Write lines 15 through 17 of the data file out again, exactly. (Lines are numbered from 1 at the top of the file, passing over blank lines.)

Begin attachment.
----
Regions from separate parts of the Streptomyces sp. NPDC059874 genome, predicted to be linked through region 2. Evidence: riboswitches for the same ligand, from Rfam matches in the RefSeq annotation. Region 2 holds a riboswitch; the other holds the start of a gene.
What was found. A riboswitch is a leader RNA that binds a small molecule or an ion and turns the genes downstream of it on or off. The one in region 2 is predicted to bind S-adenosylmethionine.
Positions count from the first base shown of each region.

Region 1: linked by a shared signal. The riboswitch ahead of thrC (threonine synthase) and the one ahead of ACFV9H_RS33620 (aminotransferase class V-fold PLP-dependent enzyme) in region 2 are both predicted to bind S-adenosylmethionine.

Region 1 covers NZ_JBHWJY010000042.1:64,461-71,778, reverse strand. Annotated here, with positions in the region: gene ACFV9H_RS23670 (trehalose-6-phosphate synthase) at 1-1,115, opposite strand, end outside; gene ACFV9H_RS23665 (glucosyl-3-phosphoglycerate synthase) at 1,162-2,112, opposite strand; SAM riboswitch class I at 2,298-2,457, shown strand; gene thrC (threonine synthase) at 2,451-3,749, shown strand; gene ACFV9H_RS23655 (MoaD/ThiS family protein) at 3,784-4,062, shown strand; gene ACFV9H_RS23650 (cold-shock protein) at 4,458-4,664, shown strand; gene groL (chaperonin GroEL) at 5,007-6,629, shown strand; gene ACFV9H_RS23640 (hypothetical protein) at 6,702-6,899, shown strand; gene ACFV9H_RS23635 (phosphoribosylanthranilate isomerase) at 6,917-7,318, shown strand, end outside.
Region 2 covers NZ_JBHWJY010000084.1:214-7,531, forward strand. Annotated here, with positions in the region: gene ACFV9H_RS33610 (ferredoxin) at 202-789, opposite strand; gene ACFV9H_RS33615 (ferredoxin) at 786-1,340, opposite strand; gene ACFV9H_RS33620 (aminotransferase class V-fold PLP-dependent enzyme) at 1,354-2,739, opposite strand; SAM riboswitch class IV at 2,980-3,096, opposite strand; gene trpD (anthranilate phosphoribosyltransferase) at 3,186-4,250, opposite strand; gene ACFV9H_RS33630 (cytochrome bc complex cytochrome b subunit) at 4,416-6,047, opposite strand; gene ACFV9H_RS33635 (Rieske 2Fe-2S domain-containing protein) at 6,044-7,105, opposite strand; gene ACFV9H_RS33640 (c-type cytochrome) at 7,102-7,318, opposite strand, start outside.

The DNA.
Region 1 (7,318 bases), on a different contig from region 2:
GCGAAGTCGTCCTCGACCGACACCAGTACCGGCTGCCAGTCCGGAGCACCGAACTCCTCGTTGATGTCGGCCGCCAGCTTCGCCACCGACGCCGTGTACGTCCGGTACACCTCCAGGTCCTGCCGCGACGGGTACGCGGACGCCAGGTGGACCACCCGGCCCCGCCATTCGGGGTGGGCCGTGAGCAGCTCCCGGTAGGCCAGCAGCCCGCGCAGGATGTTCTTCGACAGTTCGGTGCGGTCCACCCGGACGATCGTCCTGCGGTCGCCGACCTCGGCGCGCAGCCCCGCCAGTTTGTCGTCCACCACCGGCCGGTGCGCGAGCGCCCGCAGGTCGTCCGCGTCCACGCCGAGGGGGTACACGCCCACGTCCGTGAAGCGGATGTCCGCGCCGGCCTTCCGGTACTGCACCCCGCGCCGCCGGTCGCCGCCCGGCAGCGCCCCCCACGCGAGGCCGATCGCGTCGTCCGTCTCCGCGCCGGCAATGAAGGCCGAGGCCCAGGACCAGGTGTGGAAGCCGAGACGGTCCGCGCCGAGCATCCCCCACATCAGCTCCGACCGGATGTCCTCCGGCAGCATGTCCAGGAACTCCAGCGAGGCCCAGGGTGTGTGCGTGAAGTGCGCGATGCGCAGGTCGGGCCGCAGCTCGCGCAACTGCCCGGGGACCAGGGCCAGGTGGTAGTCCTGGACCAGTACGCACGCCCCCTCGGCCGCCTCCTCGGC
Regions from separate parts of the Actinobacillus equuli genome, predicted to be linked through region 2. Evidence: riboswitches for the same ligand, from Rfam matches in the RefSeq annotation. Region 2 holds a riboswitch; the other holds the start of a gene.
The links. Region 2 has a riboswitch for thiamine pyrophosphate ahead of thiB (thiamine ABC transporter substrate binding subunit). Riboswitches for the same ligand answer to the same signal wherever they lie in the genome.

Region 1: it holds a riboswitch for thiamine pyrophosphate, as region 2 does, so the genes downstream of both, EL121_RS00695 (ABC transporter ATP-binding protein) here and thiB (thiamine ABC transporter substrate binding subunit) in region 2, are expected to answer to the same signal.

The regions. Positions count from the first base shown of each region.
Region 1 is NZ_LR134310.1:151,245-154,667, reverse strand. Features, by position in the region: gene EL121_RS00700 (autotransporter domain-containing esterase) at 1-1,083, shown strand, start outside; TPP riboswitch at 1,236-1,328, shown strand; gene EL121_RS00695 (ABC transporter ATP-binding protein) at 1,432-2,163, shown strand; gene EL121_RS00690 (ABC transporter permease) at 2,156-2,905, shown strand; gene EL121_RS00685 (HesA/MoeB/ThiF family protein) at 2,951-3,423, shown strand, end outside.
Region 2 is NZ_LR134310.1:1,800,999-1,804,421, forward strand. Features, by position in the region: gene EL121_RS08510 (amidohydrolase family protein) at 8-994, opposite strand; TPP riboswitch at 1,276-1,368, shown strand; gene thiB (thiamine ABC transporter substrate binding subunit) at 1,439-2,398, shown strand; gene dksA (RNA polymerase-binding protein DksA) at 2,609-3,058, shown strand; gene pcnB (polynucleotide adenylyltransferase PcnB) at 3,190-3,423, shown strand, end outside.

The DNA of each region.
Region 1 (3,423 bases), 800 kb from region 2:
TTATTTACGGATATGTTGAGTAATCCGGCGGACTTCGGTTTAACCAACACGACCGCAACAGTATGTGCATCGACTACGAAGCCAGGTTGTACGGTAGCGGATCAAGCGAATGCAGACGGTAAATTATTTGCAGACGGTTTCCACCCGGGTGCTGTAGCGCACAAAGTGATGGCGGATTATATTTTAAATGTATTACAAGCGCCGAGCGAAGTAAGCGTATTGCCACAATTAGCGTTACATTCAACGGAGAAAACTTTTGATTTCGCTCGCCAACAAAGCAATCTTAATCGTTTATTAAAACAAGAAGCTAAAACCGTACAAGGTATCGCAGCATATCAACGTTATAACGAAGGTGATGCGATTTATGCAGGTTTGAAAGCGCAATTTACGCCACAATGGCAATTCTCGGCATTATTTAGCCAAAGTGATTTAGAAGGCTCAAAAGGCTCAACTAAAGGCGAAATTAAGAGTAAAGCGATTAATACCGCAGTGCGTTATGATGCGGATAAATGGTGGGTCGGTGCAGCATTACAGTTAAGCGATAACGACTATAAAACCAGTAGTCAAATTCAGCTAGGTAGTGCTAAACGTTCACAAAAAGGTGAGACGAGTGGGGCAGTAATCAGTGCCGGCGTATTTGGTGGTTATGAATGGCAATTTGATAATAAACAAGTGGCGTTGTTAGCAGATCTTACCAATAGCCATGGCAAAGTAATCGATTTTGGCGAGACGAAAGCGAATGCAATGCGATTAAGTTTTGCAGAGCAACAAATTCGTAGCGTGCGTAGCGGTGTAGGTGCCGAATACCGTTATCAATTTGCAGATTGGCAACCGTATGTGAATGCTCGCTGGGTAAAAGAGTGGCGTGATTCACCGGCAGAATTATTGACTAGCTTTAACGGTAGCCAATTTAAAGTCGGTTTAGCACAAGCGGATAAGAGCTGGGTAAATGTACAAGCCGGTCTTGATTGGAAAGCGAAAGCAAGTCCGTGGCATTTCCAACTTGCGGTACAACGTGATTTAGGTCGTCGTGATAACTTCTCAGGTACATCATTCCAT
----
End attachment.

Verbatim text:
Region 2 is NZ_LR134310.1:1,800,999-1,804,421, forward strand. Features, by position in the region: gene EL121_RS08510 (amidohydrolase family protein) at 8-994, opposite strand; TPP riboswitch at 1,276-1,368, shown strand; gene thiB (thiamine ABC transporter substrate binding subunit) at 1,439-2,398, shown strand; gene dksA (RNA polymerase-binding protein DksA) at 2,609-3,058, shown strand; gene pcnB (polynucleotide adenylyltransferase PcnB) at 3,190-3,423, shown strand, end outside.

The DNA of each region.
Region 1 (3,423 bases), 800 kb from region 2: